Bilby joeys born with the help of some royal magic

Taronga Zoo has two new bilby joeys born with the help of a little royal magic. The births follow on from a visit by The Duke and Duchess of Cambridge earlier this year where they opened the bilby habitat that was named in honour of their son, Prince George.

The resident male at Taronga who is also named George was successfully paired with a female named Yajala who moved from Monarto Zoo in 2013. Two joeys are the first to ever be born at Taronga. At 10 weeks old Yajala has begun bringing them out of their burrow for the first time.

Director of Taronga Zoo, Cameron Kerr said, “This breeding success will help us build on the incredible exposure of the visit by the Duke and Duchess of Cambridge and their son Prince George, which brought the message of Bilby conservation to the world.”

bilby

The Prince George Bilby habitat was part of the Australian government’s official gift to the Royal couple after Prince George’s birth in mid-2013. The royal couple dedicated it on the 20 April this year.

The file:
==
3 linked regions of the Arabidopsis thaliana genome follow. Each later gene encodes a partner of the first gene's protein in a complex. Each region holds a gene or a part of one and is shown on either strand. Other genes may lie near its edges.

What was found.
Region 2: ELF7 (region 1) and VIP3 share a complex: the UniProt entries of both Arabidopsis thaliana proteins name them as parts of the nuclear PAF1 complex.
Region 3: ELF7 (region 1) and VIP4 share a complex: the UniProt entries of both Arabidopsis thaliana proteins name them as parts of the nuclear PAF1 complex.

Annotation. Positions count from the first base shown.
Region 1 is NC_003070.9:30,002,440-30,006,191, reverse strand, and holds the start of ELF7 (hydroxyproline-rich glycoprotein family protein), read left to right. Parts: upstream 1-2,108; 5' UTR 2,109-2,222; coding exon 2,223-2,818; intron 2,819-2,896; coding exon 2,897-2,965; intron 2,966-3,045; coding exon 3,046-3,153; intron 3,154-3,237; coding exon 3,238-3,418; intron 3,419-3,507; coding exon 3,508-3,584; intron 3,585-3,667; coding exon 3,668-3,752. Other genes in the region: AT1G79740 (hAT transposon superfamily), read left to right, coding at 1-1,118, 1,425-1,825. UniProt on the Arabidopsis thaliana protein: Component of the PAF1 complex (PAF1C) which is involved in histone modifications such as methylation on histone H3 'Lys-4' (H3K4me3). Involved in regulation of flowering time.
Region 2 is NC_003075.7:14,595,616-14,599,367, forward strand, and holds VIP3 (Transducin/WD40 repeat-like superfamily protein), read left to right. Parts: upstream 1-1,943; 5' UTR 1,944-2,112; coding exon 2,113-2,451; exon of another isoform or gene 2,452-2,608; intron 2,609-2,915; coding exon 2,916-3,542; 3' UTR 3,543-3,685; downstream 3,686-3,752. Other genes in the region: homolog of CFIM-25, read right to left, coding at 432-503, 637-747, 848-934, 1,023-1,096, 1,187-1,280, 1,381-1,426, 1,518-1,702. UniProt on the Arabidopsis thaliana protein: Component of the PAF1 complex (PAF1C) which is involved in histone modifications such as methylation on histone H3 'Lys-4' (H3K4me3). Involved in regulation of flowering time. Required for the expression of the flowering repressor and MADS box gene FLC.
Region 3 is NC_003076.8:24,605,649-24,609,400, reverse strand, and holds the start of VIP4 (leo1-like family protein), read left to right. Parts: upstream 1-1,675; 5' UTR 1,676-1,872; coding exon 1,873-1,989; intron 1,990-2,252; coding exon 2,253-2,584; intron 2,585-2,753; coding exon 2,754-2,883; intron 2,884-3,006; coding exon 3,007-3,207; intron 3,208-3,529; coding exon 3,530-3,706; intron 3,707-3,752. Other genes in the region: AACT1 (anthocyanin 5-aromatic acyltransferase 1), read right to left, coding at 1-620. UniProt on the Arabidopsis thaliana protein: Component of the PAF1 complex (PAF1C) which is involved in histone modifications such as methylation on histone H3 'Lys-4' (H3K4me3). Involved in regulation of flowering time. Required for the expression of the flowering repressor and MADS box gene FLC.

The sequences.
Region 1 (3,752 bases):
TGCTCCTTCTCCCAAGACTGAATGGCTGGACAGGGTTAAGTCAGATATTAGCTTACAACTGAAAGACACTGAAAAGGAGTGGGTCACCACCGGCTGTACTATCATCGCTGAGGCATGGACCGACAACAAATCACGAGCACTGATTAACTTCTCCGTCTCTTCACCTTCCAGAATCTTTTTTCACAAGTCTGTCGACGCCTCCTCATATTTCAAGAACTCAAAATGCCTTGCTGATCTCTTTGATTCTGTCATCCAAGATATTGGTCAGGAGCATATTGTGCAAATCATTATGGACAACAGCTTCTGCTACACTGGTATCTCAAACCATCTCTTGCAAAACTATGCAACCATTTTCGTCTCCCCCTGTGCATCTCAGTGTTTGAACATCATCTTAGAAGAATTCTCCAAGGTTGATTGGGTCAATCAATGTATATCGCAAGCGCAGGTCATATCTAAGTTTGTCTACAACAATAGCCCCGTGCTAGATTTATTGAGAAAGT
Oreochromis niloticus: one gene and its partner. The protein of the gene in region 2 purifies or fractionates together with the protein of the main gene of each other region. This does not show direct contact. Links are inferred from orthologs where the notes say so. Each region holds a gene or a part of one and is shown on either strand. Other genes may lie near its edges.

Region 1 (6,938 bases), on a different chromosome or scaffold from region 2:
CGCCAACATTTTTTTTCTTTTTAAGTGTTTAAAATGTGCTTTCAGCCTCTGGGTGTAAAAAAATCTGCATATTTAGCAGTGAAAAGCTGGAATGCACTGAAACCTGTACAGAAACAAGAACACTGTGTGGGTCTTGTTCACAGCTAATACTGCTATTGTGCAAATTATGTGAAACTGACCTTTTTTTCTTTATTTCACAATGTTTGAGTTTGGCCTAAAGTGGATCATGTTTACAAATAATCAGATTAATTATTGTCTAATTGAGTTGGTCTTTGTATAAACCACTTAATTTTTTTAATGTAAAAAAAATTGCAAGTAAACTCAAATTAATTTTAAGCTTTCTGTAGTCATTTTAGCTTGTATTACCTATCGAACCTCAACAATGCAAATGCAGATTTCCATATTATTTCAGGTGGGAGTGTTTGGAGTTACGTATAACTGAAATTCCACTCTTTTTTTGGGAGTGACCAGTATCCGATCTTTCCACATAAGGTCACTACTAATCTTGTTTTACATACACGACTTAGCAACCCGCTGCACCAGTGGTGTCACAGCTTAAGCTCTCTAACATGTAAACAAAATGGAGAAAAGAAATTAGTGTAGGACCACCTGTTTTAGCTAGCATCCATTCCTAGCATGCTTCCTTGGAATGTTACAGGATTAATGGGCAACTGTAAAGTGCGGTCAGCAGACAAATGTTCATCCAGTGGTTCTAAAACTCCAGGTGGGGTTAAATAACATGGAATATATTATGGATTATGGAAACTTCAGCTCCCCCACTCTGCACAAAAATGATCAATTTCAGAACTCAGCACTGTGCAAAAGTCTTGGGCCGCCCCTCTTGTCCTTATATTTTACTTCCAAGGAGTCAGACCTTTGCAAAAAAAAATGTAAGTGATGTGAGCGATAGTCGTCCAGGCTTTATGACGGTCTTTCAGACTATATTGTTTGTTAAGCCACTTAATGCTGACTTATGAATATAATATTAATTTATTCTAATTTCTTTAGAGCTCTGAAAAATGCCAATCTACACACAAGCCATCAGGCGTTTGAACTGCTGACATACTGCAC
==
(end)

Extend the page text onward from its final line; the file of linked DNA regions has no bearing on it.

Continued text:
Bilby keeper, Paul Davies said, “I’d like to think there was a little Royal magic at work in the birth of these joeys. You could say the Duke and Duchess of Cambridge brought us good luck, as it’s after their visit that we’ve been able to breed Bilbies for the very first time.”

The joeys are still spending most of their time underground meaning keepers are yet to discover their sex. “Yajala is still quite secretive with the little ones. The best time to catch a glimpse of them is between 10-11am, but this time will extend each day as the joeys grow in confidence and become more independent from their mother,” explained Davies.

Bilbies have one of the shortest gestation periods of all mammals at just 14 days. After this the joeys are born they spend 75 days being carried around in the pouch.

Numbers of bilbies have seen a catastrophic decline over the past 200 years following the introduction of predators such as feral foxes and cats. They are also threatened by competition with rabbits for food and habitat degradation. They once ranged across most of Australia but this range has now been severely reduced.

Taronga is working with the Save the Bilby Fund and the Australian Wildlife Conservancy to help protect bilbies.

Photo Credit: Robert Dockerill/ Taronga Zoo

 

By Cale Russell

TheAnimalFacts.com is a testament to Cale’s commitment to the education of people around the world on the topic of animals and conservation, through the sharing of topical and newsworthy information.

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